Nitrogen Mass Balance of a Tile-drained Agricultural Watershed in East-Central Illinois
- Lowell E. Gentry *a,
- Mark B. Davidb,
- Frederick E. Belowc,
- Todd V. Royerd and
- Gregory F. McIsaacb
- a Dep. of Crop and Soil Sciences, Michigan State Univ., 572 Plant and Soil Sciences Bldg., East Lansing, MI 48825
b Dep. of Natural Resources and Environmental Sciences, Univ. of Illinois, W-503 Turner Hall, 1102 S. Goodwin Ave., Urbana, IL 61801
c Dep. of Crop Sciences, Univ. of Illinois, 322A Edward R. Madigan Lab., 1210 W. Gregory Ave., Urbana, IL 61801
d Indiana Univ., School of Public and Environmental Affairs, 1315 E. Tenth St., Bloomington, IN 47405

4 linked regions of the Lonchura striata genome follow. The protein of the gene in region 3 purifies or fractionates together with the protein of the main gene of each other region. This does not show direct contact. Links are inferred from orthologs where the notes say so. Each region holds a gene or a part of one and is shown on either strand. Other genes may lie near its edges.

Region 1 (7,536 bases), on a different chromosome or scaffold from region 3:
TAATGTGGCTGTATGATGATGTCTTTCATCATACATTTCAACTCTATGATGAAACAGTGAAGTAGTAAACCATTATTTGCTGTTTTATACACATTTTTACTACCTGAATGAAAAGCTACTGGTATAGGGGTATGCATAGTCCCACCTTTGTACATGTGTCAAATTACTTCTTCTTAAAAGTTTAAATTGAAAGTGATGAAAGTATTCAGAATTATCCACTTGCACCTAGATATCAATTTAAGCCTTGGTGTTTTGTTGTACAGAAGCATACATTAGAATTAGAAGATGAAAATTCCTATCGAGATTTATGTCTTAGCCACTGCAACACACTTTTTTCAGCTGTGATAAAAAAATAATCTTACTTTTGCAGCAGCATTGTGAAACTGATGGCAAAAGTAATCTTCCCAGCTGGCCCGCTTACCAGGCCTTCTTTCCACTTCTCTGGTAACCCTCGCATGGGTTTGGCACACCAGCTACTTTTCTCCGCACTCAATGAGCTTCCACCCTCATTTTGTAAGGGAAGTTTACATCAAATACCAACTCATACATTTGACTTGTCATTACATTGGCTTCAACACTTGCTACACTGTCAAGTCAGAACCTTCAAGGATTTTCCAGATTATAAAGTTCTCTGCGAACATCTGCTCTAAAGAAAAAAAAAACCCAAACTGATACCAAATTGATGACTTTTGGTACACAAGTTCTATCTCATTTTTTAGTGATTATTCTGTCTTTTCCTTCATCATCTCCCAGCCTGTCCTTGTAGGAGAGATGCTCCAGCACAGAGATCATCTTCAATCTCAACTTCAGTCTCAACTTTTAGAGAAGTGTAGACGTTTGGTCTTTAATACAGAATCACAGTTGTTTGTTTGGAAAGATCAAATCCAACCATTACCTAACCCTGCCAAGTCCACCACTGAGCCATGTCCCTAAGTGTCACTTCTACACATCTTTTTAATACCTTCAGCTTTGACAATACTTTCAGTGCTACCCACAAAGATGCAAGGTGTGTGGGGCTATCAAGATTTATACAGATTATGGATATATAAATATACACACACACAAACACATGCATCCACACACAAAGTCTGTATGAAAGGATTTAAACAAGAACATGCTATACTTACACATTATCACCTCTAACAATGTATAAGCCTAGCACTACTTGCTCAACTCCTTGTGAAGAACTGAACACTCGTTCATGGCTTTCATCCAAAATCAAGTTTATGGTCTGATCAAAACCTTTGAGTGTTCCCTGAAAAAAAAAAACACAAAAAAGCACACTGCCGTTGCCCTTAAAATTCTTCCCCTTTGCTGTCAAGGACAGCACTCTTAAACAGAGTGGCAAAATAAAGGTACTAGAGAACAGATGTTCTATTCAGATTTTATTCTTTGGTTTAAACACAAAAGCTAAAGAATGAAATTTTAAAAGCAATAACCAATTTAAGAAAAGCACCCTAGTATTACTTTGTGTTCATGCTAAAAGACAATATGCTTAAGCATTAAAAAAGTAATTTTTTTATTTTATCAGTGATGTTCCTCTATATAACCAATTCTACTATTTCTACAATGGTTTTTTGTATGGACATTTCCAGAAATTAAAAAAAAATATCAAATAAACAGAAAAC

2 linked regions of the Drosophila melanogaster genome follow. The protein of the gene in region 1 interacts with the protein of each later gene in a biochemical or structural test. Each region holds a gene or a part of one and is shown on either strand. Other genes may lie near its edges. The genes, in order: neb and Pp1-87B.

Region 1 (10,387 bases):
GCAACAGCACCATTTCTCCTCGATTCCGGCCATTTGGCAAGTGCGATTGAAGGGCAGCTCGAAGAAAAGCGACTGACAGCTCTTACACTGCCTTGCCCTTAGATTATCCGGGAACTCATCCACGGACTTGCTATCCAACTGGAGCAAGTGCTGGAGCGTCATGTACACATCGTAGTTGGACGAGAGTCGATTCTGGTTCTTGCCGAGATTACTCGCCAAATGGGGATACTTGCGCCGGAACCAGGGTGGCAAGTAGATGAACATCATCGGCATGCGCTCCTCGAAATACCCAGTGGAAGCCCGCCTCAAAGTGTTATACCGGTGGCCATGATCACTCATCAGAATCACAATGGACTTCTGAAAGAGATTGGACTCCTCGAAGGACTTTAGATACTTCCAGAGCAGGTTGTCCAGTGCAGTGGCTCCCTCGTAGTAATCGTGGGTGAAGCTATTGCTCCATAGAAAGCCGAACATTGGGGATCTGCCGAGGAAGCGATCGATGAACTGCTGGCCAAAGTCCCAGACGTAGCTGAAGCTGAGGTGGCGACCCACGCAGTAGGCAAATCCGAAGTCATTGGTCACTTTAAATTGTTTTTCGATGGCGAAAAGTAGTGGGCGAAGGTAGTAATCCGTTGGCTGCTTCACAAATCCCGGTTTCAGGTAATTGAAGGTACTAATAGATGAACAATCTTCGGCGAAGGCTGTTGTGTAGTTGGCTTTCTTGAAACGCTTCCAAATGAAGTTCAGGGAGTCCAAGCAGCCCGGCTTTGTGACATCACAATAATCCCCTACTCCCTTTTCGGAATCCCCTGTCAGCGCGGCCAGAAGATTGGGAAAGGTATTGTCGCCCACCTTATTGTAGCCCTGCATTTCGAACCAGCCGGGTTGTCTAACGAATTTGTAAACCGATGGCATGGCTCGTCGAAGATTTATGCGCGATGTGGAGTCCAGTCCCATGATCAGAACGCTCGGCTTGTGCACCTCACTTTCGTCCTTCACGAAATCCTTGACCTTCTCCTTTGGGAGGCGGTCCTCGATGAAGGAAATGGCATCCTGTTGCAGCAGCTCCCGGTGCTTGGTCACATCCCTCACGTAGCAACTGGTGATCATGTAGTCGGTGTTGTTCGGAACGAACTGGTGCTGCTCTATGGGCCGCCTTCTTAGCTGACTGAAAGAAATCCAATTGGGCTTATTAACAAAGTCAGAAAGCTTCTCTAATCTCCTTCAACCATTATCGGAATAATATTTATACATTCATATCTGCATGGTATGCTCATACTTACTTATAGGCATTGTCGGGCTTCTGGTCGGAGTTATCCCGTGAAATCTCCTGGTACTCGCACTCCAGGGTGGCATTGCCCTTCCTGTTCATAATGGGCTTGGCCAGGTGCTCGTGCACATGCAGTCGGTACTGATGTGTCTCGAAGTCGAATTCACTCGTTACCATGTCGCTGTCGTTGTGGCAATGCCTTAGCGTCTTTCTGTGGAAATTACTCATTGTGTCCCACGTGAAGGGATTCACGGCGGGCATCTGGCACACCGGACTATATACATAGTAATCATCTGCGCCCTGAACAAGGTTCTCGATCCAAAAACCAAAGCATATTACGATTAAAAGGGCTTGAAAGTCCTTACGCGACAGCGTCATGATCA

Simple nitrogen (N) input/output balance calculations in agricultural systems are used to evaluate performance of nutrient management; however, they generally rely on extensive assumptions that do not consider leaching, denitrification, or annual depletion of soil N. We constructed a relatively complete N mass balance for the Big Ditch watershed, an extensively tile-drained agricultural watershed in east-central Illinois. We conducted direct measurements of a wide range of N pools and fluxes for a 2-yr period, including soil N mineralization, soybean N2 fixation, tile and river N loads, and ground water and in-stream denitrification. Fertilizer N inputs were from a survey of the watershed and yield data from county estimates that were combined with estimated protein contents to obtain grain N. By using maize fertilizer recovery and soybean N2 fixation to estimate total grain N derived from soil, we calculated the explicit change in soil N storage each year. Overall, fertilizer N and soybean N2 fixation dominated inputs, and total grain export dominated outputs. Precipitation during 2001 was below average (78 cm), whereas precipitation in 2002 exceeded the 30-yr average of 97 cm; monthly rainfall was above average in April, May, and June of 2002, which flooded fields and produced large tile and riverine N loads. In 2001, watershed inputs were greater than outputs, suggesting that carryover of N to the subsequent year may occur. In 2002, total inputs were less than outputs due to large leaching losses and likely substantial field denitrification. The explicit change in soil storage (67 kg N ha−1) offsets this balance shortfall. Although 2002 was climatically unusual, with current production trends of greater maize grain yields with less fertilizer N, soil N depletion is likely to occur in maize/soybean rotations, especially in years with above-average precipitation or extremely wet spring periods.Please view the pdf by using the Full Text (PDF) link under 'View' to the left.
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